I am trying to solve the neutron diffusion equation to model neutron flux distribution in a one-dimensional two-group setting using the following iterative scheme. The governing equations of the system are:



where $D$=Diffusion Co-efficient, $\phi$=neutron flux, $\mathcal{E}_{a}$=absorption cross-section, $\mathcal{E}_{s}$=scattering cross-section, $\nu$=neutrons per fission, $\mathcal{E}_{f}$=fission cross-section and $k$=multiplication factor. 1 and 2 refers to fast and thermal neutron groups.

I divided the geometry into 420 mesh elements and discretized the equations using Forward Difference Method (FDM). Putting the whole system into matrix form yields:



Where $\Bigl[C\Bigr]$=Co-efficient Matrix and $h$=mesh element length.

Now, for the $n$th iteration, I am supposed to use $\phi_{1}^{n-1}$, $\phi_{2}^{n-1}$ and $k^{n-1}$ to solve the two above equations and calculate $\phi_{1}^{n}$, $\phi_{2}^{n}$ and $k^{n}$ using the iterative scheme:



$$k^n=k^{n-1}\frac{\int dr(\nu_1\mathcal{E}_{f_1}\phi_1^n+\nu_2\mathcal{E}_{f_2}\phi_2^n)}{\int dr(\nu_1\mathcal{E}_{f_1}\phi_1^{n-1}+\nu_2\mathcal{E}_{f_2}\phi_2^{n-1})}$$

I am confused about how to proceed with the last equation. Do I take the differential length $dr$ as mesh element length $h$ and turn the integration into a summation over the geometry? Or do I actually try some kind of integration? I cannot imagine how an integration can be introduced here given that $\phi_1$ and $\phi_2$ are not known as functions but as matrices.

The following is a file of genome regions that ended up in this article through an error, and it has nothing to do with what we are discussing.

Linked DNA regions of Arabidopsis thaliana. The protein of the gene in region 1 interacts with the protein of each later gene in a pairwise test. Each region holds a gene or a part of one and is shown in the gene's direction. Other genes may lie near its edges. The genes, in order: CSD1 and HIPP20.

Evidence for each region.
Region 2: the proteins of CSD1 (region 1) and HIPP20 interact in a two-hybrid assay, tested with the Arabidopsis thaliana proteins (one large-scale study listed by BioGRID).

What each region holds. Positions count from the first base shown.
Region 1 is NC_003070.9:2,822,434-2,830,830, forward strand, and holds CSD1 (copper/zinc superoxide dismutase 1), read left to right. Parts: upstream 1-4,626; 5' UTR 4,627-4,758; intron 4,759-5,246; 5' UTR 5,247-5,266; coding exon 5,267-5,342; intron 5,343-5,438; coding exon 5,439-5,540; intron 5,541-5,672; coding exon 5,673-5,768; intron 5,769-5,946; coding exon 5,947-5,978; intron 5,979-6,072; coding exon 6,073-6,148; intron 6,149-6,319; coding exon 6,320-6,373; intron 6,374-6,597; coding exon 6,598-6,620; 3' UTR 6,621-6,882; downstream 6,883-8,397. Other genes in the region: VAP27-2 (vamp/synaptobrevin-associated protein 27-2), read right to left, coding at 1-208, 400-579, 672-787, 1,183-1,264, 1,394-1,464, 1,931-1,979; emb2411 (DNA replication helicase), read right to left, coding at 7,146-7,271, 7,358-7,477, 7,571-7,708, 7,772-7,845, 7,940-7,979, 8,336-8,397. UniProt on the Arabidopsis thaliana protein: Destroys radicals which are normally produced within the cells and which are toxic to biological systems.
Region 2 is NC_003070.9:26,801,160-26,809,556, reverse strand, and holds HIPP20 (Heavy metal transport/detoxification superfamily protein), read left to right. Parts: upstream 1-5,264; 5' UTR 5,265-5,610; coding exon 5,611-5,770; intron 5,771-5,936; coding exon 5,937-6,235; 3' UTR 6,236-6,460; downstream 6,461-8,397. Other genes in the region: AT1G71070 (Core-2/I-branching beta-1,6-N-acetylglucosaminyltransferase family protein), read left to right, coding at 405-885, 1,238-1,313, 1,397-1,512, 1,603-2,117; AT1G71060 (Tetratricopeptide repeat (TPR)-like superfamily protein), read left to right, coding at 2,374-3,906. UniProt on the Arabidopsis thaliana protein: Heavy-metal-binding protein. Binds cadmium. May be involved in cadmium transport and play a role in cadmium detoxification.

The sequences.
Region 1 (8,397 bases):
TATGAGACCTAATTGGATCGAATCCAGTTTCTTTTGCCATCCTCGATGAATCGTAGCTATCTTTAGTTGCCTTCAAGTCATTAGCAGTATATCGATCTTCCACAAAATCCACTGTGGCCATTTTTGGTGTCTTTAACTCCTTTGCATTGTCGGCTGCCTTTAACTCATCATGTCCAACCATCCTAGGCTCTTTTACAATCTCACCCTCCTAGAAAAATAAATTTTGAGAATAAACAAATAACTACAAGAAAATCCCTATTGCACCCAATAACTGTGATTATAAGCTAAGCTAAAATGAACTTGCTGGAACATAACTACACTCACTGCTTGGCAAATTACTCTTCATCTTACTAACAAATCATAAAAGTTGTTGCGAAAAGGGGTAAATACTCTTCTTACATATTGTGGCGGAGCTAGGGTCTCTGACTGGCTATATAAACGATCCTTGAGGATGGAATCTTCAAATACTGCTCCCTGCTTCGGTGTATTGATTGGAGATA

Please help! And thanks for reading through such a long question!


1 Answer 1


You are correct that you have to turn this into a sum over the geometry. You solved for the flux values at the gridpoints and you have the step size between the gridpoints. From this, your choice of integration scheme is limited to those that use uniformly spaced nodes. You could just do a direct sum and multiply by $h$, but in this case you can actually do a bit better by using the trapezoid rule.

  • $\begingroup$ Thanks, I now have a concrete picture in my mind. I'll try to use the trapezoid rule in my code since it looks like this will produce a better approximation. $\endgroup$ Commented Jun 11, 2019 at 4:36
  • $\begingroup$ I would not recommend blindly using a trapezoid rule, you should use an integral that is consistent with your basis functions. If you are assuming that your flux is linear in each node, then use this information to determine the integral. $\endgroup$ Commented Apr 2, 2021 at 18:51

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